Working from Martin’s detailed costume sketches, some of which she says were inspired by the treasure-trove archive of the company’s 14,000 sets of shoes, the design team mixed skins—a peep-toe wedge in pale blue suede and kidskin; a two-tone lace-up oxford in brown iguana and suede—to create a lineup that would look right at home in the wardrobe of a rich European woman circa 1939. Ferragamo also made sure to honor his grandfather’s innovations when designing styles for Kidman: raffia instead of expensive leather, for example, or a wedge heel rather than a spindly stiletto. He was so pleased with the Martin partnership that in November the firm will release a limited-edition sandal: a red velvet number with a lacquered heel, based on one Kidman wears in the movie. “The last collaboration of this scale was Evita,” Ferragamo says, referring to the 1996 film starring Madonna. Eva Perón was, not surprisingly, a Ferragamo devotee. “For that film we basically just re-created the shoes we had of hers in the archive,” he says.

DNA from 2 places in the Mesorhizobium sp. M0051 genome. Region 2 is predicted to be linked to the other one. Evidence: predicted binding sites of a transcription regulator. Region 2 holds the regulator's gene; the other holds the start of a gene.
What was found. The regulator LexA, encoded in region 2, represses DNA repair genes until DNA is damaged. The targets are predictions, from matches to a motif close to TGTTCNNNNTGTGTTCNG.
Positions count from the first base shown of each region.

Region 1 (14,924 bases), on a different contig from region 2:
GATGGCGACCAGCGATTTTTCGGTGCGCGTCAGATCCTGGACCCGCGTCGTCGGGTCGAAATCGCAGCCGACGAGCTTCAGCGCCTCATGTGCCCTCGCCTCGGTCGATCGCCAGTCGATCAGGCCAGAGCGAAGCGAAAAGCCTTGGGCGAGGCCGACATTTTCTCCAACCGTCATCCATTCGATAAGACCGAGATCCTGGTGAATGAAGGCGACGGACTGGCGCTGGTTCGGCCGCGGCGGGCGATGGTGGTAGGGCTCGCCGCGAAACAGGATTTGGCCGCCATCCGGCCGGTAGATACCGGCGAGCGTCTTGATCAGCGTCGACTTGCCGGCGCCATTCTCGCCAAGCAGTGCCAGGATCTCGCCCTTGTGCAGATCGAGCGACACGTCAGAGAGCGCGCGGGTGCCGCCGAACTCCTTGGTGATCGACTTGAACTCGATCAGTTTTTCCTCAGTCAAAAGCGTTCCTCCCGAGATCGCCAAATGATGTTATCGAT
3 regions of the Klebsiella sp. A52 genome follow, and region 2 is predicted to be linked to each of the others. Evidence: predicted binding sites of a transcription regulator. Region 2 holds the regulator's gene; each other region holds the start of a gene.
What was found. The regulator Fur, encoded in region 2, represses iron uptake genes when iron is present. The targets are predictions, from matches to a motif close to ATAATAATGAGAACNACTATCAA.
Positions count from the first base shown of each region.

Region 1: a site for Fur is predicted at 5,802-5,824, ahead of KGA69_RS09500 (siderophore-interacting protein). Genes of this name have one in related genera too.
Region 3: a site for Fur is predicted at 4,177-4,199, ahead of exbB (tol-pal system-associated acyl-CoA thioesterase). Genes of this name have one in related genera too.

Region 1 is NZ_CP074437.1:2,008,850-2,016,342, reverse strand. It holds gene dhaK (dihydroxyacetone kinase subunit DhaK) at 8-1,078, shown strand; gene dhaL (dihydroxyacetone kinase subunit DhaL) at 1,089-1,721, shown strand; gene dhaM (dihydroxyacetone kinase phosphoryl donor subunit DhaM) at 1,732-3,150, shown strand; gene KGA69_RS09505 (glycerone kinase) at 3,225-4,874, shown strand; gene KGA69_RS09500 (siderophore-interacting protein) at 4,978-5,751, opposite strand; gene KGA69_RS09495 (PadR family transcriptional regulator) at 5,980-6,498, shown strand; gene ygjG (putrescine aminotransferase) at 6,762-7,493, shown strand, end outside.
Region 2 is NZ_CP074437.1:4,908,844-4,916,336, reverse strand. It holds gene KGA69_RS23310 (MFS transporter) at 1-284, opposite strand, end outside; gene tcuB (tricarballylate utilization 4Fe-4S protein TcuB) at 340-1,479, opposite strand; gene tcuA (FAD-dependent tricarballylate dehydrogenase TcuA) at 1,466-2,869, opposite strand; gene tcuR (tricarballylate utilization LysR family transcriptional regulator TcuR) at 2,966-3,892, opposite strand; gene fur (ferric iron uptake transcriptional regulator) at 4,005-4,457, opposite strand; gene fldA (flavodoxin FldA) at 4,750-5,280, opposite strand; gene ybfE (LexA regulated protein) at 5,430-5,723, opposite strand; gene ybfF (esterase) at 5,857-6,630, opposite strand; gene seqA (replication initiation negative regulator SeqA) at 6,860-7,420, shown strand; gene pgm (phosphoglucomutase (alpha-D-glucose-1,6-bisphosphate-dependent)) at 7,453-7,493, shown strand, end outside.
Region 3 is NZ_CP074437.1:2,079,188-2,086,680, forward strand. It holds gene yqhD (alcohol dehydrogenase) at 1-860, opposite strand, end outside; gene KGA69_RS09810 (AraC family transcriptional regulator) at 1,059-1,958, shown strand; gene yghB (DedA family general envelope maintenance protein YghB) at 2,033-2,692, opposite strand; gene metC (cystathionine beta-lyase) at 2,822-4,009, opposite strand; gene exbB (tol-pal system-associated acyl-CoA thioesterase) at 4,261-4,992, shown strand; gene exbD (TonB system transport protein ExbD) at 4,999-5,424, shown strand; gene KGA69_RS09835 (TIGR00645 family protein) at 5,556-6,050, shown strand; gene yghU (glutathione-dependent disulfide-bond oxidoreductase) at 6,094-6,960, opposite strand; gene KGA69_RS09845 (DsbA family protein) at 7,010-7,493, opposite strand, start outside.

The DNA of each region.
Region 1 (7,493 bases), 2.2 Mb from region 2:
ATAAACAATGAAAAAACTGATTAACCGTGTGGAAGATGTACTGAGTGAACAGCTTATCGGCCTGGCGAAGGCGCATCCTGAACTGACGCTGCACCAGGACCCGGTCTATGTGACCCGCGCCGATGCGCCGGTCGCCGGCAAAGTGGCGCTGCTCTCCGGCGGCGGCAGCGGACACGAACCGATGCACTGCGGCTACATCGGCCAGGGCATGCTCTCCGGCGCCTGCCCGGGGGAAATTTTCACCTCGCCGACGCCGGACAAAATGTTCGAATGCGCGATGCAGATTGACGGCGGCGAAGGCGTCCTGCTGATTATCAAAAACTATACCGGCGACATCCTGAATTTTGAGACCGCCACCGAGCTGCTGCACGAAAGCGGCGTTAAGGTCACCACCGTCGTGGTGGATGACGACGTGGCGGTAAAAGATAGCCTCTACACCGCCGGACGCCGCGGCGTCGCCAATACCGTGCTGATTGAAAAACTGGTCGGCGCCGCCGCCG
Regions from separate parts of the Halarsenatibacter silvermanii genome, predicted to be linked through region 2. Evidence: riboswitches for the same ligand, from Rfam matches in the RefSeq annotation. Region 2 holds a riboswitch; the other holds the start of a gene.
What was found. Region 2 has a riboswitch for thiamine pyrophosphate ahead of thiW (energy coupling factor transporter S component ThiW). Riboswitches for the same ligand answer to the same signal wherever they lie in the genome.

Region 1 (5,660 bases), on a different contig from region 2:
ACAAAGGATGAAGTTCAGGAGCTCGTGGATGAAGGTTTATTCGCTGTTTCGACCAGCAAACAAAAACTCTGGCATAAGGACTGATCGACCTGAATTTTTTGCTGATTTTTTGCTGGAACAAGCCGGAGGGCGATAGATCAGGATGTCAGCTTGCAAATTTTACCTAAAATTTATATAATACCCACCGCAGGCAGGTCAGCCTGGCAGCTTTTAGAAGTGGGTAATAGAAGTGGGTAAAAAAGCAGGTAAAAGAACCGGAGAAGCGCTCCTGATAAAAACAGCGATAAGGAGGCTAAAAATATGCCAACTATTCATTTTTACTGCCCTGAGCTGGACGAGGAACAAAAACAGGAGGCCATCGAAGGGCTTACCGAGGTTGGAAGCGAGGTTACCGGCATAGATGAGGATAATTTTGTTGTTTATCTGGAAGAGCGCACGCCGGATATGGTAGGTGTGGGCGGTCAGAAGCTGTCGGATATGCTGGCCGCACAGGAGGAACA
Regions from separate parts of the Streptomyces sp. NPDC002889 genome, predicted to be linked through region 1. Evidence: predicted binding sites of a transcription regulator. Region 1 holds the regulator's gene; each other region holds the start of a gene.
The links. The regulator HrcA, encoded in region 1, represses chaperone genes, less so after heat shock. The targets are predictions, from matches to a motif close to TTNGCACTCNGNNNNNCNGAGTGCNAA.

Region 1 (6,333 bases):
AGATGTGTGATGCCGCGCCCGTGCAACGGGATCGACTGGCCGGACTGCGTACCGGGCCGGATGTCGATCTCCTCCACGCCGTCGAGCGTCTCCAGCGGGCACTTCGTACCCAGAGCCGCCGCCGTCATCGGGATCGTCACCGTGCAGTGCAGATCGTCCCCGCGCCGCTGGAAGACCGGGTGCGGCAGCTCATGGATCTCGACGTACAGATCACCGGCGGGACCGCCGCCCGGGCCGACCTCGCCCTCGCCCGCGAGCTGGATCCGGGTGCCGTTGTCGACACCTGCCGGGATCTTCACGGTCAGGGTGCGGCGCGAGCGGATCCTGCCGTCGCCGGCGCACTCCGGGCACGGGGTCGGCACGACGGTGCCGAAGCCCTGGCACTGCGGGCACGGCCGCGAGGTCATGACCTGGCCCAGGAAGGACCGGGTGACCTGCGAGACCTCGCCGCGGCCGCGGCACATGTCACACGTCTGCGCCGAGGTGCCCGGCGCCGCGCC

And while dozens of contemporary flicks have featured characters sporting the label’s pumps and loafers—from the obvious, as with The Devil Wears Prada, to the unexpected, like Traffic and Anchorman: The Legend of Ron Burgundy—Australia represents a throwback for the house, a return to the times when Salvatore himself, who died in 1960, would cradle Tinseltown heels. “When my grandfather began in Hollywood, the first thing he did was study the foot anatomy,” Ferragamo says. He notes that the company’s scrawled logo therefore signifies “not only durability and attention to detail but comfort.” Consider, for example, the minty gray shagreen and panne velvet evening shoe Kidman wears with a bright red dress in a party scene. “It’s a lovely ode to the Thirties, because it uses two materials that were very popular then, but it’s also a sandal, not too high, easy to pull off...painless,” Martin says. “A good glamour shoe.”